June 26, 1988 |
The architects for the Blue Bell office of Roach Brothers Realtors have won a second award for their redesign of a farmhouse built in 1750. The National Association of Realtors has selected the office as one of the five best real estate office designs in the nation in 1988. The office will be featured in the association's October issue of its trade magazine, Real Estate Today. In February, Roach Brothers and the architects, Ann Capron Architects and Philadelphia Design Company, were given the Planning Merit Award by the Montgomery County Planning Commission for successfully adapting a historic building.
September 7, 1997 |
A home builder is seeking permission to demolish a farmhouse that was built by one of the original families in this rapidly changing township, where development has left only about a half-dozen historic farmsteads intact. Developer Joseph Scarpati, a former Philadelphia Eagles defensive back, plans to build a 288-unit housing complex on Troth Road on the site of the Levi Troth farm. Scarpati has requested permission from the township Historic Preservation Commission to demolish the farmhouse, a barn and a stable on the property.
November 21, 2004 |
Preservation efforts in the 1970s saved Washington Township's Old Stone House, one of the municipality's oldest homes. Now residents hope that similar efforts will result in the reopening of the Creese-Quay farmhouse, long closed to the public. The three-story white clapboard house was built in 1825 by John Turner of Turnersville. This section of the town was named after Turner, a Methodist minister, carpenter and prominent landowner, said Bob Gruber, the township's chief park ranger, who is leading restoration efforts.
November 25, 1993 |
The Sandy Run Creek runs through it. In the fall, the brilliant foliage of the black walnuts, lilacs, lindens and dogwood is something to wax rhaspsodic about. An especially beautiful copper beech on the property is widely considered one of the most stunning trees in the township. And there is also a pre- Revolutionary farmhouse. This 9.6-acre tract along Fitzwatertown Road, between Susquehanna Street Road and Limekiln Pike, is called the Dannenberg Arboretum. Aside from its neighbors, few know that it exists.
October 20, 2000 |
After a year of renovations, Rosemary McNair is able to show off the recently revealed history of the Farmhouse at the Grange Estate like a proud homeowner. She points out with equal enthusiasm a new drainage system that will safeguard the foundation, and an antique painted chest and graceful Windsor chairs that occupy a room inside. "This old house is smiling, because of all our work," McNair said. The Farmhouse at the Grange Estate, built in the mid-19th century, has come a long way during the year of repairs.
August 28, 2000 |
The carriage house is little more than a fieldstone shell without a roof. The 18th-century farmhouse next to it is gutted. In a few months, though, the broken-down Joseph Garrett homestead on Paoli Pike next to Applebrook Park will be converted from shell to showpiece as the new headquarters of the Chester County Chamber of Business and Industry. "If we are hosting a site selection committee from a major corporation, Applebrook will showcase Chester County as a premier place to live and work," said Rob Powelson, 31, president of the chamber for six years.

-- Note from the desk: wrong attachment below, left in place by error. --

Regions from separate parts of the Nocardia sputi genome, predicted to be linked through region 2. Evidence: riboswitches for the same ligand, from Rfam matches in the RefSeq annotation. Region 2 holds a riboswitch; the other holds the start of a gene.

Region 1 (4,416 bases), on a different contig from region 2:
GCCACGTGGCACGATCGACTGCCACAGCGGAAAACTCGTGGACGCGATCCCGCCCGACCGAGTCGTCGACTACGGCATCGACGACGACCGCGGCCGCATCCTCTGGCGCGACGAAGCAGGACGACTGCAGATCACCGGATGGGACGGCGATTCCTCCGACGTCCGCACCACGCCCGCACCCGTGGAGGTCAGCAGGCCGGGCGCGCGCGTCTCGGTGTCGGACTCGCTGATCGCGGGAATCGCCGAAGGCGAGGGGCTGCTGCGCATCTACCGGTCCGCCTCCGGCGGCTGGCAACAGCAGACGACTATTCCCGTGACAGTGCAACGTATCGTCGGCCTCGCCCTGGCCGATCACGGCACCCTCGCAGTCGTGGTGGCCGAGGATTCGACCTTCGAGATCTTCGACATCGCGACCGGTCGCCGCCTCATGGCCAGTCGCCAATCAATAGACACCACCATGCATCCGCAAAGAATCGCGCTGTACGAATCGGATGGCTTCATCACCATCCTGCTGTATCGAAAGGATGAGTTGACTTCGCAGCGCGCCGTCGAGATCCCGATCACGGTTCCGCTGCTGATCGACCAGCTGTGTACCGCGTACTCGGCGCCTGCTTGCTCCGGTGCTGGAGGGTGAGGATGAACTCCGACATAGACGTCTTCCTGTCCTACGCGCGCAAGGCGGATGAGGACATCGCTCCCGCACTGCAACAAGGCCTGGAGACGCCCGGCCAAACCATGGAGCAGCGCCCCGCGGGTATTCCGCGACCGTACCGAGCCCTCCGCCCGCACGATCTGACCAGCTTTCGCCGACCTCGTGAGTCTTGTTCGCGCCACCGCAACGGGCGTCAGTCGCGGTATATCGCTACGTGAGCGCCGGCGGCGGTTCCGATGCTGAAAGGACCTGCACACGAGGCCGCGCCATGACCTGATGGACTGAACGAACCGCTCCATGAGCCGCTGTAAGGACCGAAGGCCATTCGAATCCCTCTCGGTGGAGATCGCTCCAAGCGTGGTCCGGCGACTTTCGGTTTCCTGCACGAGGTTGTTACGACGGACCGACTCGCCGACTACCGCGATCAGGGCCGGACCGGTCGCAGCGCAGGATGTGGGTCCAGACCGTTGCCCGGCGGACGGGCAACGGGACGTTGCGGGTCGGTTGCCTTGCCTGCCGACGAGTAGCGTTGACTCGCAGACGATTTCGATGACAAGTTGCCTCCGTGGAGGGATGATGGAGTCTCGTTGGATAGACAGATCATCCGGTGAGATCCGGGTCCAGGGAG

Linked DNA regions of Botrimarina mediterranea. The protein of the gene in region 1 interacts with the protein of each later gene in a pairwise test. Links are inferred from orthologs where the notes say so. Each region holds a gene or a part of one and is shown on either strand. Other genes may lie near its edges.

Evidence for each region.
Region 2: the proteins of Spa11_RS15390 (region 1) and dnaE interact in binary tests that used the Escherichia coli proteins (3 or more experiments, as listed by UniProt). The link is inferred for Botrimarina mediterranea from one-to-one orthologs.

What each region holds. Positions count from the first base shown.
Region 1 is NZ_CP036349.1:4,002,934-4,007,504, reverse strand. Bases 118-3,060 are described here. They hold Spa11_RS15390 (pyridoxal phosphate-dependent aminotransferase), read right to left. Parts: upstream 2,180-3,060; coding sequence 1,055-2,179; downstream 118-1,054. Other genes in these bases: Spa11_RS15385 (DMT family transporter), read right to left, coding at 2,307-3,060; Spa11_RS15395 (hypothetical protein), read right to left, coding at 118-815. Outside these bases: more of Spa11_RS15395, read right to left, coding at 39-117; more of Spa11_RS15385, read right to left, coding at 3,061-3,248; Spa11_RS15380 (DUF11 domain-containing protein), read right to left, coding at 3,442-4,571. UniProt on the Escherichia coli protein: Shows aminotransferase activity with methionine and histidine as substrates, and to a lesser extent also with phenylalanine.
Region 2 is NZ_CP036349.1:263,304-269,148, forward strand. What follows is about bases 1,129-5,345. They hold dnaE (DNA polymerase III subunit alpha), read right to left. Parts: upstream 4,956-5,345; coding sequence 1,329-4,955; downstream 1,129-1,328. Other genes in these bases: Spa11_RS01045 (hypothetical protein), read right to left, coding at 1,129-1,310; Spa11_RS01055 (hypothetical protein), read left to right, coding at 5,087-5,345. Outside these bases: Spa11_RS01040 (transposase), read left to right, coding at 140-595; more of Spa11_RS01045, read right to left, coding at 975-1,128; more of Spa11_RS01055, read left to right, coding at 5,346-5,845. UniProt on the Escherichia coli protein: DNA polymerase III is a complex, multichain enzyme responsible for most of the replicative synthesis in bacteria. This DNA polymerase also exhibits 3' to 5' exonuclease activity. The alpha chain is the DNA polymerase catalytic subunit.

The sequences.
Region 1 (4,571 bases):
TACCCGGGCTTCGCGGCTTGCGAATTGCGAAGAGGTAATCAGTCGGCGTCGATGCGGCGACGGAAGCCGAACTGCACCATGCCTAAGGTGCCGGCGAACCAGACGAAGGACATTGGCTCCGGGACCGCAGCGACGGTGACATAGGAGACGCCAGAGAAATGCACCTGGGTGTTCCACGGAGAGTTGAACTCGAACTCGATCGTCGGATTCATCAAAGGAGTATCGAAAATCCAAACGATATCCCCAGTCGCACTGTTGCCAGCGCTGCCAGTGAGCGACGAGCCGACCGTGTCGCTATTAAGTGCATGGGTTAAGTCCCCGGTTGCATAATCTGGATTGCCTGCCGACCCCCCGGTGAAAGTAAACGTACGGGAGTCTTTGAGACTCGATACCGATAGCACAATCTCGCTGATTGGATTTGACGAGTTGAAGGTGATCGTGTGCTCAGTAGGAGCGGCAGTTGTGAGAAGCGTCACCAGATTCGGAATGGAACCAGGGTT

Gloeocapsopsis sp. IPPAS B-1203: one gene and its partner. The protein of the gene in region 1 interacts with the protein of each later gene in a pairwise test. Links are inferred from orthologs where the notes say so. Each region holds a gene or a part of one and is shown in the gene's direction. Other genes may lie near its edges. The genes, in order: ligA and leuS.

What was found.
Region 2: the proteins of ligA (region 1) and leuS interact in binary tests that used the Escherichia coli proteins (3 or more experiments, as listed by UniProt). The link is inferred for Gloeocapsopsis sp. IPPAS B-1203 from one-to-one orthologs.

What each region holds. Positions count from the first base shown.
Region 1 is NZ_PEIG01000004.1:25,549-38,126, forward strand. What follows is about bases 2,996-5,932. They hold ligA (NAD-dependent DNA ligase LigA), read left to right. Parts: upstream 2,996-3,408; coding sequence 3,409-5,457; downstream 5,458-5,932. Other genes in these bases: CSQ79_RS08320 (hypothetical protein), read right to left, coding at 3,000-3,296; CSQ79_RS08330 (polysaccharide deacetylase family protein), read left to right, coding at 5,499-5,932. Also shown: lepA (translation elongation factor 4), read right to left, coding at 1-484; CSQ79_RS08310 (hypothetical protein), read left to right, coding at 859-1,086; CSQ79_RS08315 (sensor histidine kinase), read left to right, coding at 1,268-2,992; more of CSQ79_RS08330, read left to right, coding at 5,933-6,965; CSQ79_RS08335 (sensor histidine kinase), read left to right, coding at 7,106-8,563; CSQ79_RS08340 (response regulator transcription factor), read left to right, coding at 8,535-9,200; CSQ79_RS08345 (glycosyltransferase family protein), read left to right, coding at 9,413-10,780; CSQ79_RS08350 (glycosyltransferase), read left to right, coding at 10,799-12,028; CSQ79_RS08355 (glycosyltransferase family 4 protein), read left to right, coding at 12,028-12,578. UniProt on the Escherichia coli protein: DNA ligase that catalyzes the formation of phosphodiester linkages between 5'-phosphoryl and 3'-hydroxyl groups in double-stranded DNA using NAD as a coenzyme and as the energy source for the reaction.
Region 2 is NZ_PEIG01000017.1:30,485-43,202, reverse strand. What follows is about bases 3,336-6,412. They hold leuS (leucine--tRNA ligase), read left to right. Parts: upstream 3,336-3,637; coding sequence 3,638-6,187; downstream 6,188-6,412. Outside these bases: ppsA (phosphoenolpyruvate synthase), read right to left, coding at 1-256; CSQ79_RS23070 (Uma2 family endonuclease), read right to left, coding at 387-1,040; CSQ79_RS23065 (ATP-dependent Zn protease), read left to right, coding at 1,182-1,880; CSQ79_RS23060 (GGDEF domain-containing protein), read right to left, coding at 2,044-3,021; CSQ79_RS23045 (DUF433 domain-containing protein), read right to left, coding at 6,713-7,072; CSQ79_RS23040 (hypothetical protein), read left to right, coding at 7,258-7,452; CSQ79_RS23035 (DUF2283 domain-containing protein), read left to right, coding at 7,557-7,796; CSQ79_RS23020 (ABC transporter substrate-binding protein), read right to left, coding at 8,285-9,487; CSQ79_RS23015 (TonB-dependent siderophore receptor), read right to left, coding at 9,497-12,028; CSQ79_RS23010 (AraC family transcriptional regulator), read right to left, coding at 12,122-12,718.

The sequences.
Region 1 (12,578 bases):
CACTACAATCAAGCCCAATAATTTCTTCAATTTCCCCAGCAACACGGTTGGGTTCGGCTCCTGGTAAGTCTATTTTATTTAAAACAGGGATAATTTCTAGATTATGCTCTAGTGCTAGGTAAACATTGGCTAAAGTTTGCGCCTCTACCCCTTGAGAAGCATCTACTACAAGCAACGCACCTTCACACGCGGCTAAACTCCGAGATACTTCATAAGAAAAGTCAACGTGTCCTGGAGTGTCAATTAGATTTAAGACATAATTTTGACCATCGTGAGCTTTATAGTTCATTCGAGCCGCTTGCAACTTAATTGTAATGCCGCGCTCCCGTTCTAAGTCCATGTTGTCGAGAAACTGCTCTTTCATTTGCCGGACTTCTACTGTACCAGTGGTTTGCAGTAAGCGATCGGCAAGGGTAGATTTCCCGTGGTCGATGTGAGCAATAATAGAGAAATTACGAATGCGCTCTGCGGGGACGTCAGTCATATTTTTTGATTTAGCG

May 4, 2001 |
In the benighted years when Alfred Hitchcock was still regarded as nothing more than a slick commercial director in this country, his genius was revered in France. And his influence plainly lives on in films such as Dominik Moll's With a Friend Like Harry. Although Moll's movie teems with references to Strangers on a Train, The Trouble With Harry, and Psycho, it is no pale imitation of the master in the Brian De Palma manner. With a Friend Like Harry is an homage, with its own voice and dark-hued humor.
August 17, 2003 |
When Nancy and Gordon Eck began searching for a home, they could hardly have imagined it would turn into a 20-year odyssey. Nor could they know that the 18th century farmhouse they eventually bought would be a $1 million labor of love by the time they turned it into a bed-and-breakfast. Along the way, the Ecks encountered hundreds of screeching bats inside the house, a white goose trapped in the chimney, and a feisty rooster claiming the tree next to the upstairs bedroom as his morning perch.
April 30, 1995 |
Because of costly state and federal regulations, plans by township officials to convert a farmhouse to a senior citizens' and community center have been put off indefinitely. Instead, the Township Committee will use a $35,000 community development grant that it had earmarked for the farmhouse project to make an annex to the township's municipal building handicapped-accessible. In addition, township officials had been told that all community development monies must be spent by July 1, making it impossible to allocate the funds to the farmhouse project and complete it in time.
June 19, 1994 |
Five local historical and conservancy groups have sounded off in the debate over the Dannenberg Arboretum, a 9.6-acre property donated to the township and a gift that some think may be too expensive for it to maintain. At issue is the preservation of an 18th-century farmhouse on the land. Township officials have said that upgrading and maintenance of the house could be an undue financial burden. Because the township would like to use the entire property at Susquehanna Road and Limekiln Pike as open space, demolishing the house has been raised as an option.